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Posted: 4/23/2013 10:27:00 AM EDT
My vehicle specifies a LT tire with a load range E rating.

Do I need to replace the current tires with the same E rating?

I am going to be towing my 10,000 pound trailer with approx 1,000 pound tongue weight but I don't really think I need that heavy of a load rating.

Am I off base or can I get by with a lighter D rating tire?
Link Posted: 4/23/2013 11:10:59 AM EDT
[Last Edit: 4/23/2013 11:12:03 AM EDT by maggiethecat]
If the maker thought it was heavy enough for an E, why question them? UNless of course you:

A) have multiple advanced engineering degrees, like the guys who helped design your truck,

or:
B) think it's a conspiracy to make you spend more on tires.
Link Posted: 4/23/2013 11:56:21 AM EDT
[Last Edit: 4/23/2013 11:56:29 AM EDT by areed5524]
You need to stick with load range E tires. Any reputable dealer will refuse to put any lower rating on there for liability reasons. Why risk it?
-Tire Industry Association Certified automotive tire technician
-6 years tire experience
Link Posted: 4/23/2013 5:36:48 PM EDT
You could probably get away with using D range tires based on the weight, but depending on your vehicle's year, you may have the tire pressure warning light on all of the time since the D tires can't be inflated as high as E tires.  Also, you run the risk of someone inflating the D tires up to truck's factory inflation specs.  That is a very bad thing to over inflate tires by that much.  Finally, there might be handling issues that appear by having D range tires.

The reality is that you bought a 3/4 or 1 ton pickup.  A part of owning a 3/4 or 1 ton pickup is putting up with a rock hard ride with E range tires.
Link Posted: 4/23/2013 5:56:13 PM EDT
[Last Edit: 4/23/2013 5:57:18 PM EDT by shrikefan]
Thanks for some of the replies. I could understand it on a truck since they could load up tons of dirt/rocks/bricks/metal/etc. in the bed. The Suburban uses the same chassis so I was figuring they just made an across the board requirement for the chassis without regards to the body that was put on it.
Link Posted: 4/24/2013 11:52:11 AM EDT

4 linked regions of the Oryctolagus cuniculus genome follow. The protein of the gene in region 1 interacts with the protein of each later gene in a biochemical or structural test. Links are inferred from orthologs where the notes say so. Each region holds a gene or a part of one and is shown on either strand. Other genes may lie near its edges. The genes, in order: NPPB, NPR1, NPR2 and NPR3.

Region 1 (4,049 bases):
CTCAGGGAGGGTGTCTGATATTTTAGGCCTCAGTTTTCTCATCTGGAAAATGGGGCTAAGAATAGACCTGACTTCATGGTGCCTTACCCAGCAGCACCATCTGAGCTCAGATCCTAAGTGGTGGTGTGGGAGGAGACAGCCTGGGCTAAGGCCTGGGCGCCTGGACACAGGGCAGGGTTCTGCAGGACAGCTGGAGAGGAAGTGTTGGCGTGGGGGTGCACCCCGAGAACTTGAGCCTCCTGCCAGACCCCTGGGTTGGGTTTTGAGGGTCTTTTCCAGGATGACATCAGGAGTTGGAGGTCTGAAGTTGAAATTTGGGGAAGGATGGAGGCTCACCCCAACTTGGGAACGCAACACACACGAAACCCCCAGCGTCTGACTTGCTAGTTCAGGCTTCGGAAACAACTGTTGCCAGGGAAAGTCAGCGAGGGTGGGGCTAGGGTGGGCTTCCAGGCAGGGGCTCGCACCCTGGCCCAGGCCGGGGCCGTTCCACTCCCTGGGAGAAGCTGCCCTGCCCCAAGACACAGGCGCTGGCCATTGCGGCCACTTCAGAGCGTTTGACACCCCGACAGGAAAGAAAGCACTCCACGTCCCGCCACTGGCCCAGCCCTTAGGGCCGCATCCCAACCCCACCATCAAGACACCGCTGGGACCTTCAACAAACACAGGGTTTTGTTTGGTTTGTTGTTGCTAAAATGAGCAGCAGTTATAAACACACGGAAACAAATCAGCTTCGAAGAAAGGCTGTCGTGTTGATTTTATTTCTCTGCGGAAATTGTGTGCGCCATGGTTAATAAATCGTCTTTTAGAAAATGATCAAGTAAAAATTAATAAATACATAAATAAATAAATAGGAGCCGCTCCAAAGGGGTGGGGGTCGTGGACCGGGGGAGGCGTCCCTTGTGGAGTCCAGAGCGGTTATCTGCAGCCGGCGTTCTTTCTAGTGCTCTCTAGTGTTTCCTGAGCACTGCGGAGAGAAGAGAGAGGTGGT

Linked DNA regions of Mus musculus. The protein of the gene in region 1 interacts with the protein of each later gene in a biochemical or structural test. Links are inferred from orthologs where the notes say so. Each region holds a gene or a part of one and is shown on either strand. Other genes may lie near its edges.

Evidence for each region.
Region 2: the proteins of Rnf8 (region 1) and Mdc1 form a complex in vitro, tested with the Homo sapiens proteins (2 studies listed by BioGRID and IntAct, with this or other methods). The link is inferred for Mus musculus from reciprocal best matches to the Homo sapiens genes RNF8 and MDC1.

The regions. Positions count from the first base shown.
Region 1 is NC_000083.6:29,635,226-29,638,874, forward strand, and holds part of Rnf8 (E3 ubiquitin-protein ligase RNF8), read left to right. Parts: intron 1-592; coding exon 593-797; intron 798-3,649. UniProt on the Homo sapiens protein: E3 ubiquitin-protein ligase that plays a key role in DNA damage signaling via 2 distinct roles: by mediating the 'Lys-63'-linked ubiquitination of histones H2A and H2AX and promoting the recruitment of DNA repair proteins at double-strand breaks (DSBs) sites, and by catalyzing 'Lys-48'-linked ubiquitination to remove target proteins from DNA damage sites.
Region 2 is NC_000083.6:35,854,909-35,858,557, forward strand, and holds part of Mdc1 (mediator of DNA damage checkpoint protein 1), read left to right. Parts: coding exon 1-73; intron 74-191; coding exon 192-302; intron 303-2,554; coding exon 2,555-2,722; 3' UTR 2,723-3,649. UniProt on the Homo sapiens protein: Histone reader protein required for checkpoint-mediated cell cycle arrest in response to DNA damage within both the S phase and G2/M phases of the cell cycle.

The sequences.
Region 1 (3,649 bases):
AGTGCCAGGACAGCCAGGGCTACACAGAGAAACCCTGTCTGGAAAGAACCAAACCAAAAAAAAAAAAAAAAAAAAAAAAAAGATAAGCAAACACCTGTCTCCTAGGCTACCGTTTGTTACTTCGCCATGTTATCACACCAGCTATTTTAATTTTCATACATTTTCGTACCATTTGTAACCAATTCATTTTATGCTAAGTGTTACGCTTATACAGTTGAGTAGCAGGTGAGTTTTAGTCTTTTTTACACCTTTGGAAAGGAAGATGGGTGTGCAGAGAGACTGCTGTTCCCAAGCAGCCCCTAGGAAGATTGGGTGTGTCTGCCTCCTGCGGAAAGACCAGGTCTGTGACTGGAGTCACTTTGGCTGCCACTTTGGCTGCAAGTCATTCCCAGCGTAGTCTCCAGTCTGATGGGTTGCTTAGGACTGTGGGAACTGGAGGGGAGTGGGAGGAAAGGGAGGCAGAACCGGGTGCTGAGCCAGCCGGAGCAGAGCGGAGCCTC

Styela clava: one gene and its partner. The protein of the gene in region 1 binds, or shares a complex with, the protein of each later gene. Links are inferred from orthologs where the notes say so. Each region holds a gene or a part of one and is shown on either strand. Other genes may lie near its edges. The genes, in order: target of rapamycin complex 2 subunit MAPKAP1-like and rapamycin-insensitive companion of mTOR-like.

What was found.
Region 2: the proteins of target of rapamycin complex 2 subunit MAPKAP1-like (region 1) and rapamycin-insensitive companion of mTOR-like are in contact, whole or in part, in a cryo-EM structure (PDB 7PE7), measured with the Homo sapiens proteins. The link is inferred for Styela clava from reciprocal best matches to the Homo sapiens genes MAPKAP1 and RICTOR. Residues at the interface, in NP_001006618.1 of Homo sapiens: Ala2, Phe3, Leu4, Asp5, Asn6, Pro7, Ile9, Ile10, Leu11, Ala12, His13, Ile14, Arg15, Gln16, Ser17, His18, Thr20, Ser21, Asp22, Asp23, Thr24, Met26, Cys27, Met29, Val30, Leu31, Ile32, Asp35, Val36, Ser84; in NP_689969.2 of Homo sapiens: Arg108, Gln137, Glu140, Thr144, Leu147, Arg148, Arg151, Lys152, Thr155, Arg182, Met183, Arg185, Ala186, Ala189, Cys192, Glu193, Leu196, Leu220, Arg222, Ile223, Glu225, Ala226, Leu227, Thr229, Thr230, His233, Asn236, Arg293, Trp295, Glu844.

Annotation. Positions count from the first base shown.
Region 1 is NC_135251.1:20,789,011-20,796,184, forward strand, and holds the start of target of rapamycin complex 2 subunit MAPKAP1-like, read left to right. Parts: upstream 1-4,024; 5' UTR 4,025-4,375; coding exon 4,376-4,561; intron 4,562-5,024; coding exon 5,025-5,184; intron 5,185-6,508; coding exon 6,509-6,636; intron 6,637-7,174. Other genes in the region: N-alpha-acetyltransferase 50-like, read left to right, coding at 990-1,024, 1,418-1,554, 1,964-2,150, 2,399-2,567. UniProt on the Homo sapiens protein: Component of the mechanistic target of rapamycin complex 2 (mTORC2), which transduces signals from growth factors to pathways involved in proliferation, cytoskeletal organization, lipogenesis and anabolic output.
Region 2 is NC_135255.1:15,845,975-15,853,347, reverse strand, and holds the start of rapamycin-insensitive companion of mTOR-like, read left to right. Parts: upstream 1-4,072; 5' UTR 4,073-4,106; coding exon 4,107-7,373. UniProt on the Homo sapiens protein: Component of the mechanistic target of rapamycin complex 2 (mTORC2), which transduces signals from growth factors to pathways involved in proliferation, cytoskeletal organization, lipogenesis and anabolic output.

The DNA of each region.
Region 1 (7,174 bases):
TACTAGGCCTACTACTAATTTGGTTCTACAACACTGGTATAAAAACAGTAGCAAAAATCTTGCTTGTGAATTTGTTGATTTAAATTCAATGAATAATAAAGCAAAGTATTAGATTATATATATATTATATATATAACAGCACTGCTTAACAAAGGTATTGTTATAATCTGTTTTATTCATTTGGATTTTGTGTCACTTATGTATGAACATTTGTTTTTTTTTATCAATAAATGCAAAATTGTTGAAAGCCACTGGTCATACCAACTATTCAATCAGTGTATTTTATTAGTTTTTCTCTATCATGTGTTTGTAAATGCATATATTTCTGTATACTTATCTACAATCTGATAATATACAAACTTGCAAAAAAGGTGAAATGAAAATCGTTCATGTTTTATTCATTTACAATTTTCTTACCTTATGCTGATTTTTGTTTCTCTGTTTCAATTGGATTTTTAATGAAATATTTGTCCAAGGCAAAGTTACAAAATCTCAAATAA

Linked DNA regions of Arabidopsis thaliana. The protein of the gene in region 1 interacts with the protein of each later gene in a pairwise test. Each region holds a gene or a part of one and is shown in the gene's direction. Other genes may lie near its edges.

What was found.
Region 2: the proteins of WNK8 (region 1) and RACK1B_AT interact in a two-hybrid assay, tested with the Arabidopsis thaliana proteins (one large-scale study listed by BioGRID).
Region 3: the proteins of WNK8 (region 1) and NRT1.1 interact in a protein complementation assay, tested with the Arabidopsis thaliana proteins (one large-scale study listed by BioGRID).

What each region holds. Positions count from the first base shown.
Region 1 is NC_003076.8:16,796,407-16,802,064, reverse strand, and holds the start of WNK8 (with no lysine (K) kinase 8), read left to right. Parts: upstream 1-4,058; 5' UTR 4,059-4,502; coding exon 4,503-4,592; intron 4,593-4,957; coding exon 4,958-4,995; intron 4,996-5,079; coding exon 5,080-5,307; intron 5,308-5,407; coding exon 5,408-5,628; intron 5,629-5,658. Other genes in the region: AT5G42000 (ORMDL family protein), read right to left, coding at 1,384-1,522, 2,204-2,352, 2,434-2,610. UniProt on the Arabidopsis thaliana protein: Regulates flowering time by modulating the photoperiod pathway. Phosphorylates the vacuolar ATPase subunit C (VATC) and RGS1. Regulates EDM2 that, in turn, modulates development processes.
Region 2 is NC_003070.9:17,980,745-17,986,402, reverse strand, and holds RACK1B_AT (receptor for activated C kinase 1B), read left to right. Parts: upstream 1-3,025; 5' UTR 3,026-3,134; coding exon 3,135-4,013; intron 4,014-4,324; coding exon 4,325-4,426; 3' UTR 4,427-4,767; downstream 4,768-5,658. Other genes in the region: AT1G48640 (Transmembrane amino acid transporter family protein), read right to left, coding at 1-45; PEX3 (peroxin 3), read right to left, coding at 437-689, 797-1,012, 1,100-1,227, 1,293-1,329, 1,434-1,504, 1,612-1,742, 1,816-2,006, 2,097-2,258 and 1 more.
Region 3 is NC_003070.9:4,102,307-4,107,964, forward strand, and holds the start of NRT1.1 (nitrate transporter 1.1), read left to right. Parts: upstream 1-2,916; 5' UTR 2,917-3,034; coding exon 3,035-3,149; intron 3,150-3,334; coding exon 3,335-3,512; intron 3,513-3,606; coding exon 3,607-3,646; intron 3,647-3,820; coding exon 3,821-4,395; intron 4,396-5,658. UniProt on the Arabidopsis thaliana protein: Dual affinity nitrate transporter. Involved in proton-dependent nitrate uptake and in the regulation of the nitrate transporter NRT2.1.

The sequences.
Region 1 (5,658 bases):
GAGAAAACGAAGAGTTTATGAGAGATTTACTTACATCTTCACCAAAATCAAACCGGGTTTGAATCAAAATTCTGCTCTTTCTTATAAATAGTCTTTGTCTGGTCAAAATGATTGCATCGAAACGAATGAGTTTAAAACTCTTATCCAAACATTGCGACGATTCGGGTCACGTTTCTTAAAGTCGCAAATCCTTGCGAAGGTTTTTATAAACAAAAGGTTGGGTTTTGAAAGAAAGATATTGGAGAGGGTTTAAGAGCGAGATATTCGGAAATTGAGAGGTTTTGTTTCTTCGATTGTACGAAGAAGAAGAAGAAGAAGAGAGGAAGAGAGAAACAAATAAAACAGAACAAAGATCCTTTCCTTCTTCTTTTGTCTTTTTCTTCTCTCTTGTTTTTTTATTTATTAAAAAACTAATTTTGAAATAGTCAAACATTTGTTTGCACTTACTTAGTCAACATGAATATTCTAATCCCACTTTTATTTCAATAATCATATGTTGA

Originally Posted By maggiethecat:
If the maker thought it was heavy enough for an E, why question them? UNless of course you:

A) have multiple advanced engineering degrees, like the guys who helped design your truck,

or:
B) think it's a conspiracy to make you spend more on tires.


My 03' Mustang GT requires Z rated tires (for speed)... in case you were wondering so does the Lamborghini Aventador... I think the question is genuine.. I happen to put Z rated tires on my stang, but when I look at the actually requirements rated by the tire industry I don't need to.
Link Posted: 4/24/2013 11:56:46 AM EDT
Originally Posted By Phaxtor:
Originally Posted By maggiethecat:
If the maker thought it was heavy enough for an E, why question them? UNless of course you:

A) have multiple advanced engineering degrees, like the guys who helped design your truck,

or:
B) think it's a conspiracy to make you spend more on tires.


My 03' Mustang GT requires Z rated tires (for speed)... in case you were wondering so does the Lamborghini Aventador... I think the question is genuine.. I happen to put Z rated tires on my stang, but when I look at the actually requirements rated by the tire industry I don't need to.


I do understand there are differences within the Z rating.. but my car is not going in excess of 149mph and the general Z tire can go beyond the 149mph mark.. etc
Link Posted: 4/24/2013 1:08:12 PM EDT
[Last Edit: 4/24/2013 1:09:34 PM EDT by JeepinChamp]
My last set of D's were rated for the same weight as the E's that came off of it. If that's the case, I wouldn't worry about it.

YMMV

ETA: Honestly, the old D rated tires felt better towing than the current E's.
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